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State v. Teasley

Court of Appeals of Ohio, Eighth District, Cuyahoga

December 12, 2019

STATE OF OHIO, Plaintiff-Appellee,
v.
MARVIN TEASLEY, Defendant-Appellant.

          Criminal Appeal from the Cuyahoga County Court of Common Pleas Case No. CR-18-630930-A

         JUDGMENT: AFFIRMED

          Michael C. O'Malley, Cuyahoga County Prosecuting Attorney, and Jillian J. Piteo, Assistant Prosecuting Attorney, for appellee.

          Ruth R. Fischbein-Cohen, for appellant.

          JOURNAL ENTRY AND OPINION

          MARY EILEEN KILBANE, ADMINISTRATIVE JUDGE.

         {¶1} Defendant-appellant, Marvin Teasley ("Teasley"), appeals his burglary and theft convictions. For the reasons set forth below, we affirm.

         {¶ 2} In August 2018, Teasley was indicted on one count of burglary, a felony of the second-degree, and one count of theft, a first-degree misdemeanor. Teasley pleaded not guilty at his arraignment, and several pretrials were conducted. After rejecting an offer from the state to reduce the burglary charge to a third-degree felony, and after rejecting the exploration of a further reduction from a third to a fourth-degree felony, Teasley elected to have the matter tried to a jury. On January 19, 2019, a jury trial commenced.

         {¶ 3} At the trial, the jury heard testimony from three witnesses, including Gerald Sims ("Sims"). Sims testified that he is employed as a maintenance technician at St. Timothy Park Apartments, a 40-unit independent living senior facility in Garfield Heights.

         {¶4} Sims testified that on May 8, 2018, he arrived to work at approximately 4:30 a.m. to prepare the building, which was scheduled to be used as a primary election voting location that day. Around 5:00 a.m., Sims opened the community room and, after a few moments, noticed that the 55-inch television that was usually mounted on the wall was missing. Sims immediately called the Garfield Heights Police Department, and officers arrived shortly thereafter.

         {¶ 5} Sims testified that when the police arrived, he escorted them to the community room and pointed out where the missing television had been mounted. Sims gave the officers a short tour of the building and then went to the property management office, where they proceeded to review video surveillance footage. Sims testified that upon reviewing the footage, they discovered that at approximately 1:00 a.m., there was an individual watching the television in the community room. Sims testified that he instantly recognized Teasley as the individual watching the television.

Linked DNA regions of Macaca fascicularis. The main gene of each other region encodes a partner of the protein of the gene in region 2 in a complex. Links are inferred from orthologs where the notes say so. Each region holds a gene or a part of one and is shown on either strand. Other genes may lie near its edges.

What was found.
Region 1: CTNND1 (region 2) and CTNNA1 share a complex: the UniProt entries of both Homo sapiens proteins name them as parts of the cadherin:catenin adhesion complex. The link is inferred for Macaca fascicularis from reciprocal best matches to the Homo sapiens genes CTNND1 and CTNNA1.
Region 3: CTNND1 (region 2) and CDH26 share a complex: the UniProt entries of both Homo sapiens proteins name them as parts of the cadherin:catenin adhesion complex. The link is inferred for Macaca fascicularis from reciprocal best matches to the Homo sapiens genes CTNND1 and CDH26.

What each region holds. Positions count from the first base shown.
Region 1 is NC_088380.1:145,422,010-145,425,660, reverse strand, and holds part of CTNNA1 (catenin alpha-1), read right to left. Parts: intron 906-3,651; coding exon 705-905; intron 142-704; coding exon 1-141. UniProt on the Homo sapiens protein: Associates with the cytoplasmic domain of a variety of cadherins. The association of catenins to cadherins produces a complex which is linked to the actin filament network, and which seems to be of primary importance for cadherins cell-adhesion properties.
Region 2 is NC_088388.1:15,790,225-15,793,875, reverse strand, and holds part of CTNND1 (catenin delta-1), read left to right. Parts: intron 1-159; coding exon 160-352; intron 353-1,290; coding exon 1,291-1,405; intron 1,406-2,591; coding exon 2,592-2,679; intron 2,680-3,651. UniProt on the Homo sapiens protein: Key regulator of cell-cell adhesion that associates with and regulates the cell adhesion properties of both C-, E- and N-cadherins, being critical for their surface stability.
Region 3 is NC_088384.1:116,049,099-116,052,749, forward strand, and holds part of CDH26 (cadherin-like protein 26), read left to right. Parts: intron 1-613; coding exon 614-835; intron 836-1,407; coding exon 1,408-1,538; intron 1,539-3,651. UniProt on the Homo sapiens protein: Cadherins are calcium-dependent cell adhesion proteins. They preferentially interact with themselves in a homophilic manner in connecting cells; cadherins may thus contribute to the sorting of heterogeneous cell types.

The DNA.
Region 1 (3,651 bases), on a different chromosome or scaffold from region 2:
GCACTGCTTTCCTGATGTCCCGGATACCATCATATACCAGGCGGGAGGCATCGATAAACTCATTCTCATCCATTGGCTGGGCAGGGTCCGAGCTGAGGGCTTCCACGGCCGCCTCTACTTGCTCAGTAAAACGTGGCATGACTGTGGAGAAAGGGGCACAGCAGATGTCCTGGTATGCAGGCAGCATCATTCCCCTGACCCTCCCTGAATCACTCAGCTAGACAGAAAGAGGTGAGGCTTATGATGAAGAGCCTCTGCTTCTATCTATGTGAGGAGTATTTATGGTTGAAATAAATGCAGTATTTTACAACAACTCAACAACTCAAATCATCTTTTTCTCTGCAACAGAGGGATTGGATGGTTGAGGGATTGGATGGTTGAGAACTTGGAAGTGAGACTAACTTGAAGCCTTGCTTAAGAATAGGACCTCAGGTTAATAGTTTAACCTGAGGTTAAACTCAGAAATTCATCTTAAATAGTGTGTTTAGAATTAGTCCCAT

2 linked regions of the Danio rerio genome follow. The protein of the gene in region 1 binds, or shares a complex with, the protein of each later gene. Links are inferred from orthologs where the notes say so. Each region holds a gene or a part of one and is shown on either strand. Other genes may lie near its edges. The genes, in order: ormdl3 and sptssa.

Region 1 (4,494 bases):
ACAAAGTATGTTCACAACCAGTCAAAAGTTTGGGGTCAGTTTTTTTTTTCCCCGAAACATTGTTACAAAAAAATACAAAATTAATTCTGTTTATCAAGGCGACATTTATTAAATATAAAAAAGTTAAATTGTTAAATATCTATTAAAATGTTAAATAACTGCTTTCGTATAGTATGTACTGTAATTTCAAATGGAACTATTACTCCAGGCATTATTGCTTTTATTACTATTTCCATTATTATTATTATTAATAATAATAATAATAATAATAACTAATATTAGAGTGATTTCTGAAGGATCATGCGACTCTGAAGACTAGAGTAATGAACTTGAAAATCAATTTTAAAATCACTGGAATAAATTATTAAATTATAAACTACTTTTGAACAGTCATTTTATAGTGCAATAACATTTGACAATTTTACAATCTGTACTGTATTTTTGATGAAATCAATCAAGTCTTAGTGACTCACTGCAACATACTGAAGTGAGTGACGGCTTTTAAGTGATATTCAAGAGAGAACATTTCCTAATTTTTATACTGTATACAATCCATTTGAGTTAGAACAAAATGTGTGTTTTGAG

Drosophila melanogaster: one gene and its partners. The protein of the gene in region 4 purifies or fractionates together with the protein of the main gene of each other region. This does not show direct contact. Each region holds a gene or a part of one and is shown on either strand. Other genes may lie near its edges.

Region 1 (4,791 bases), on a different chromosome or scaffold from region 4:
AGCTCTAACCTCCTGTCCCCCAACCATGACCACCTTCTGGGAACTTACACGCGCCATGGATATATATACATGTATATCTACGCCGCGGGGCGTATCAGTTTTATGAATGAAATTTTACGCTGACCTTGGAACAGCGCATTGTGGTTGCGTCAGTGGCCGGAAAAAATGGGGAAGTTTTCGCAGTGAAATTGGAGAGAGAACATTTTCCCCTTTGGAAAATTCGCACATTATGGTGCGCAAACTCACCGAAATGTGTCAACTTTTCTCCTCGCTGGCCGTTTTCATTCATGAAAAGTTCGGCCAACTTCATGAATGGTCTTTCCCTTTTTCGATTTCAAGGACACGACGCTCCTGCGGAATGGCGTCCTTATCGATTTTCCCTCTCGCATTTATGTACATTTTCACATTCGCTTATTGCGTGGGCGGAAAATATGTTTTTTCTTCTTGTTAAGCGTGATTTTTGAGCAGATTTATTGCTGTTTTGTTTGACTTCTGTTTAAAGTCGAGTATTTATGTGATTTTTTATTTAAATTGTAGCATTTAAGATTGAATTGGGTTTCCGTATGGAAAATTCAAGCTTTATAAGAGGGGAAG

{¶ 6} A series of still photographs, captured from the surveillance video footage, depicts Teasley's activities in the complex. One photograph depicts Teasley entering the apartment building, with a key, at 12:58 a.m. Another photograph depicts Teasley standing in front of the vending machine in the community room. Another still photograph depicts Teasley wheeling the television set outside the apartment building on a shopping cart.

         {¶ 7} Sims testified that he only knew Teasley's first name, but had encountered him several times when Teasley was visiting a tenant named Ms. Banks ("Banks"). Sims testified that Teasley was not a tenant of the apartment building. Sims testified that because Teasley was not a tenant of the apartment, he would not have been issued a key and that a tenant would have to have given Teasley their key. Sims also stated that because Teasley was not a tenant, he was not allowed to be in the community room unescorted.

         {¶ 8} Lisa Mauriocourt ("Mauriocourt"), the property manager of the apartment building, testified that as a Department of Housing and Urban Development ("HUD") funded complex, the residents are required to abide by strict federal guidelines. Mauriocourt explained that the building is comprised of 40 one-bedroom apartments, designed to accommodate one tenant per unit and that only the lease holder is considered a resident.

         {¶ 9} Mauriocourt testified that tenants are allowed to have overnight guests for a maximum stay of three consecutive days, but management must have prior notification and the guest must sign in each time they enter the building. Mauriocourt testified that there are also strict guidelines about keys. Mauriocourt explained that each tenant is given three keys at the beginning of their tenancy; one for the entrance to the building, one for their respective unit, and one for their assigned mailbox. Mauriocourt testified that tenants are not allowed to duplicate the keys or to give them to other individuals.

         {¶ 10} Mauriocourt testified that Teasley was not a tenant of the apartment complex, that he had applied to be a tenant, but HUD did not approve his application. Mauriocourt testified that she would see Teasley about five or six times per month when he was visiting Banks. Mauriocourt stated that on a few occasions, when she had to discuss some matter with Banks, Teasley would accompany Banks to the office.

         {¶ 11} Mauriocourt testified that prior to the incident in May 2018, she had observed Teasley on video using a key to enter the complex. As a result, she issued a lease violation to Banks warning her not to give her keys to anyone else. Mauriocourt testified that when she issued the lease violation, Banks explained she had not been feeling well and gave her keys to Teasley, so she would not have to go downstairs to open the door. Mauriocourt testified that she had to issue another lease violation to Banks for violating the guest policy, because of reports that Teasley was seen unaccompanied while smoking in the back of the building and while in the community room.

         {¶ 12} After the state's case in chief, Teasley motioned the court for acquittal. The trial court denied the motion, ...


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